Cluny III Case Study

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Cluny III is part of a Benedictine commune in Burgundy, France. Cluny is remarkable for several reasons, namely for the sheer size of its church. Its vast size secured it as the largest building in the world until the rebuilding of St. Peter’s, which was constructed to intentionally be a few inches larger than Cluny III. Due to its 1000-foot height, some even considered it to be the “angels’ courtyard” should the inhabitants of heaven “content themselves with our terrestrial dwelling.” Aside from its size, Cluny was the first monastery to enjoy the right of being its own autonomous state that only had to refer to the pope. “Cluny sought to implement the Benedictine program more fully by achieving independence from secular authorities,”
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Architecturally, the center of a building could be the section that is most captivating, houses the most activity, or has the most significance to the buildings purpose. In the case of Cluny III, the center is the eastern side of the church, specifically the chevet. Even though it is at the end of the building it is eye-catching in its beauty with its rounded walls, layers of windows, and assumed acoustic qualities. The roof was intentional constructed in a dome-like way to allow for better acoustic properties to enhance the beauty of the Benedictine chants that took place there. The cascading effect of the roofs make this end of the church particularly visually interesting and beautiful. One can only imagine how the sound of the monks chanting could entirely envelope a person in the church. The other area that I find particularly interesting in this part of the church is the ambulatory. There was a previous tragic incident in which pilgrims were trampled when trying to observe the holy relics housed in the particular church. This was in part due to the poor layout of the area that housed the relics. Cluny III sought to avoid this tragedy happening again, which resulted in the rounded ambulatory. This, paired with the aisles alongside the main nave allowed for unobtrusive and functional observation of the relics. This is just one of the many examples …show more content…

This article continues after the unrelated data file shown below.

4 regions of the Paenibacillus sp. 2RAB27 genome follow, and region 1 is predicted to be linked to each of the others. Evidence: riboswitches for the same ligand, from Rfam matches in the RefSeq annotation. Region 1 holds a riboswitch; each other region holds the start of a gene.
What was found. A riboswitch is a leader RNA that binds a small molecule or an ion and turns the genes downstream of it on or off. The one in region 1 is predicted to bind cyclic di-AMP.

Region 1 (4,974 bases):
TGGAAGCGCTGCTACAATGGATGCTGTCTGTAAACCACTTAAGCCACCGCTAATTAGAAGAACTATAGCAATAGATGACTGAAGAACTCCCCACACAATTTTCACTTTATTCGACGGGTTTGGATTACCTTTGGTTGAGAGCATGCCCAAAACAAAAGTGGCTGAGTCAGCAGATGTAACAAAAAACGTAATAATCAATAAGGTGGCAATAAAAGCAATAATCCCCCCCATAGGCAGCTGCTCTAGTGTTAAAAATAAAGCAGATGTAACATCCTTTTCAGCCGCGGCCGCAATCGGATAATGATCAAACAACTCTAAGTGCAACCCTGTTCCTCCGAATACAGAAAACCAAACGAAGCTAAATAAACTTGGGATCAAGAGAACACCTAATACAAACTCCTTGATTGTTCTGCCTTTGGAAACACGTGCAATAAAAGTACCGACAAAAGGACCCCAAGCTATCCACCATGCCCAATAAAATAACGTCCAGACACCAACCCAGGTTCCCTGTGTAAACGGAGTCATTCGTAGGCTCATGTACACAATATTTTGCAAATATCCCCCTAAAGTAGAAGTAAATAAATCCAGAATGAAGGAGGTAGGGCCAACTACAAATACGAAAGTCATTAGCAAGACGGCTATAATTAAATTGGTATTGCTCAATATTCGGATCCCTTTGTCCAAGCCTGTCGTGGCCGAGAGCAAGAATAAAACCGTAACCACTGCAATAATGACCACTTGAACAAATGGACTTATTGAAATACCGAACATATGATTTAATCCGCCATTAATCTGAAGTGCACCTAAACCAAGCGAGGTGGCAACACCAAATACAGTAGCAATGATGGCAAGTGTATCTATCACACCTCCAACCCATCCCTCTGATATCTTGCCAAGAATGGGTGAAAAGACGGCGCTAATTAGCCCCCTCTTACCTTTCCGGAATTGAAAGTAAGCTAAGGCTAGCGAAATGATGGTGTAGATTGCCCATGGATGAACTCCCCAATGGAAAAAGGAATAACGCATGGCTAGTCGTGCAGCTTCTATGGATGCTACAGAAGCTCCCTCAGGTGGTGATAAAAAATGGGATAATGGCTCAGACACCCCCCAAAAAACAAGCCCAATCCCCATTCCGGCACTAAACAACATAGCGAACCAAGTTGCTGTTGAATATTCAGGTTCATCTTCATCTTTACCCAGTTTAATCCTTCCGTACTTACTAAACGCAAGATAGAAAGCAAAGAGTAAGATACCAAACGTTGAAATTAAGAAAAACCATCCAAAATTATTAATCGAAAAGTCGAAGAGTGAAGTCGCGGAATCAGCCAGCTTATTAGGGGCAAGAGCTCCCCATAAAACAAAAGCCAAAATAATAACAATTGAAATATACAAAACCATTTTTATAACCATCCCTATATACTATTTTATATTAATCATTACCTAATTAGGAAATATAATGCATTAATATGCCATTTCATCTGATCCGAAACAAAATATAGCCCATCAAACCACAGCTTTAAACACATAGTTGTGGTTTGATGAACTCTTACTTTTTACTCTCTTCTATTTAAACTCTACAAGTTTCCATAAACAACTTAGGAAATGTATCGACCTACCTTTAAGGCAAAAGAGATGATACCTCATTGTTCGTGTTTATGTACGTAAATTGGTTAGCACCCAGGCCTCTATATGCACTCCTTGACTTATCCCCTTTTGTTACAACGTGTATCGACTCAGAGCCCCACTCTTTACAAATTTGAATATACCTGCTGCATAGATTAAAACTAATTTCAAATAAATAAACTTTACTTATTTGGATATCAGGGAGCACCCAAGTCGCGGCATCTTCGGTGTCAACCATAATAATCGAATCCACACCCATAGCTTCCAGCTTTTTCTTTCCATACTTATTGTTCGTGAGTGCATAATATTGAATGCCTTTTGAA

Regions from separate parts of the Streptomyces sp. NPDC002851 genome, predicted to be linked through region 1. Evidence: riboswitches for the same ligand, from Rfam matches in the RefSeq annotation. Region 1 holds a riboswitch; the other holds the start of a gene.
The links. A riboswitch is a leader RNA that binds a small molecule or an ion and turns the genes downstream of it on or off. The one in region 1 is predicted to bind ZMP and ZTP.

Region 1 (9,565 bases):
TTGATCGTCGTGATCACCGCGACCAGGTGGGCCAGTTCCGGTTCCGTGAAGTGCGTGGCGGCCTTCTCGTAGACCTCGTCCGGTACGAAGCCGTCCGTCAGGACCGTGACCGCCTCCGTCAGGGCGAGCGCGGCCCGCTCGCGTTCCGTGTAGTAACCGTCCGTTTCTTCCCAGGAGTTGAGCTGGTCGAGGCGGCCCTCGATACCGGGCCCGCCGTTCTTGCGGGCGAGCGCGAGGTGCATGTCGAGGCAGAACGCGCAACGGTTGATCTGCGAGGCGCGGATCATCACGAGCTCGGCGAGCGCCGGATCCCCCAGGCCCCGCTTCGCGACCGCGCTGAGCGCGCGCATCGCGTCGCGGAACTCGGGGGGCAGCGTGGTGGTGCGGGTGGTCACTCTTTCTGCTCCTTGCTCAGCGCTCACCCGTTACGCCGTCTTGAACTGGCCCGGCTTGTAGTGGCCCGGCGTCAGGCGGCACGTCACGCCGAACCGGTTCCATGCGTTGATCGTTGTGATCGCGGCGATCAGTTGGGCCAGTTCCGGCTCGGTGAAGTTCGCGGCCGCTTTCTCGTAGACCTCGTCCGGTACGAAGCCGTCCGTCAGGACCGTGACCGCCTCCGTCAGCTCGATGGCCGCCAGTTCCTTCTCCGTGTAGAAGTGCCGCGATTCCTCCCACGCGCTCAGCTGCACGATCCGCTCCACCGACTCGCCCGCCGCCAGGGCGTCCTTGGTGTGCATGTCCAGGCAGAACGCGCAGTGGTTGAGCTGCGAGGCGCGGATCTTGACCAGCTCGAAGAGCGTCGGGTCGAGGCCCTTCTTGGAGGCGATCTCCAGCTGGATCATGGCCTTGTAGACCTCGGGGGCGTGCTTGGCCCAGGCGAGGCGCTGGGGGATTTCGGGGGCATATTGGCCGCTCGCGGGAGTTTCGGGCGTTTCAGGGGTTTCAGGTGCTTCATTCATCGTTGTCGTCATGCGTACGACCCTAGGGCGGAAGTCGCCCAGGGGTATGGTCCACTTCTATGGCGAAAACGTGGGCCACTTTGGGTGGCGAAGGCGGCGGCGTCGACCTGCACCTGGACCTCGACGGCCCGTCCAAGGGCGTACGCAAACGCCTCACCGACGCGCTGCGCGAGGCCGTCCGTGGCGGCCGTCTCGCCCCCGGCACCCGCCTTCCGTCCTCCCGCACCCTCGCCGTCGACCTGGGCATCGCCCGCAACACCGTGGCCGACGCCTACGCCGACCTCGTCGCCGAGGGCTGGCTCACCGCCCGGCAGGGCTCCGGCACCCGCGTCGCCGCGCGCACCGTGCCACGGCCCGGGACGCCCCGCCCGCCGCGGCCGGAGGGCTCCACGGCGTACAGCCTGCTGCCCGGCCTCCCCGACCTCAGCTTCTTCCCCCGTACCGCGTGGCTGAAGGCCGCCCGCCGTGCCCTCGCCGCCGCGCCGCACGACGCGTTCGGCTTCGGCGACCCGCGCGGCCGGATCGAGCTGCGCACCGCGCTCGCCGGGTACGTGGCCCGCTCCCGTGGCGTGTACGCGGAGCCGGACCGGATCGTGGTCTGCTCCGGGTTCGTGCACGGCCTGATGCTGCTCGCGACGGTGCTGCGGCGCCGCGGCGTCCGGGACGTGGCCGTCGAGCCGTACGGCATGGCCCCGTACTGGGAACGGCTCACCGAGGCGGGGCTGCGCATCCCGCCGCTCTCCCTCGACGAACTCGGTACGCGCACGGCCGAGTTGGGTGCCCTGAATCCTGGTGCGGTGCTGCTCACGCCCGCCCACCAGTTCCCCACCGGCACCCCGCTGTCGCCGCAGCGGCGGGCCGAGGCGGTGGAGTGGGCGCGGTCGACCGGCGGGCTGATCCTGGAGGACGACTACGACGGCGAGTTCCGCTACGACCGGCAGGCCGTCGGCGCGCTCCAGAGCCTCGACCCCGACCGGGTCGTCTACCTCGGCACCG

This was standard practice of church and cathedral building during medieval times, stemming from the belief that the Messiah will rise from that direction upon his return. The beautiful chevet was also built facing the east so that the light from the morning sun could pour in through the many windows, washing over the people as they recited their morning prayers. The transepts, however, interrupt the east/west orientation and instead hold a north/south position. They are constructed to form a cross shape, which was a common design of the basilica. Cluny III uniquely has two transepts on its east end, creating somewhat of a double cross shape.

Conclusion Cluny III was much more than merely the largest church in the world. This incredible abbey defied structural limitations of the time, provided an organizational structure to the scattered Benedictine priories all over the French countryside and utilized a seamless mix of Romanesque and Gothic architectural qualities, proving that styles are not merely frozen in time. “In itself it was no more than a small, enclosed world…yet its shadow reached out to the most distant corners of the continent, and even beyond.” It is a beautiful thing when architecture can pull of such an amazing

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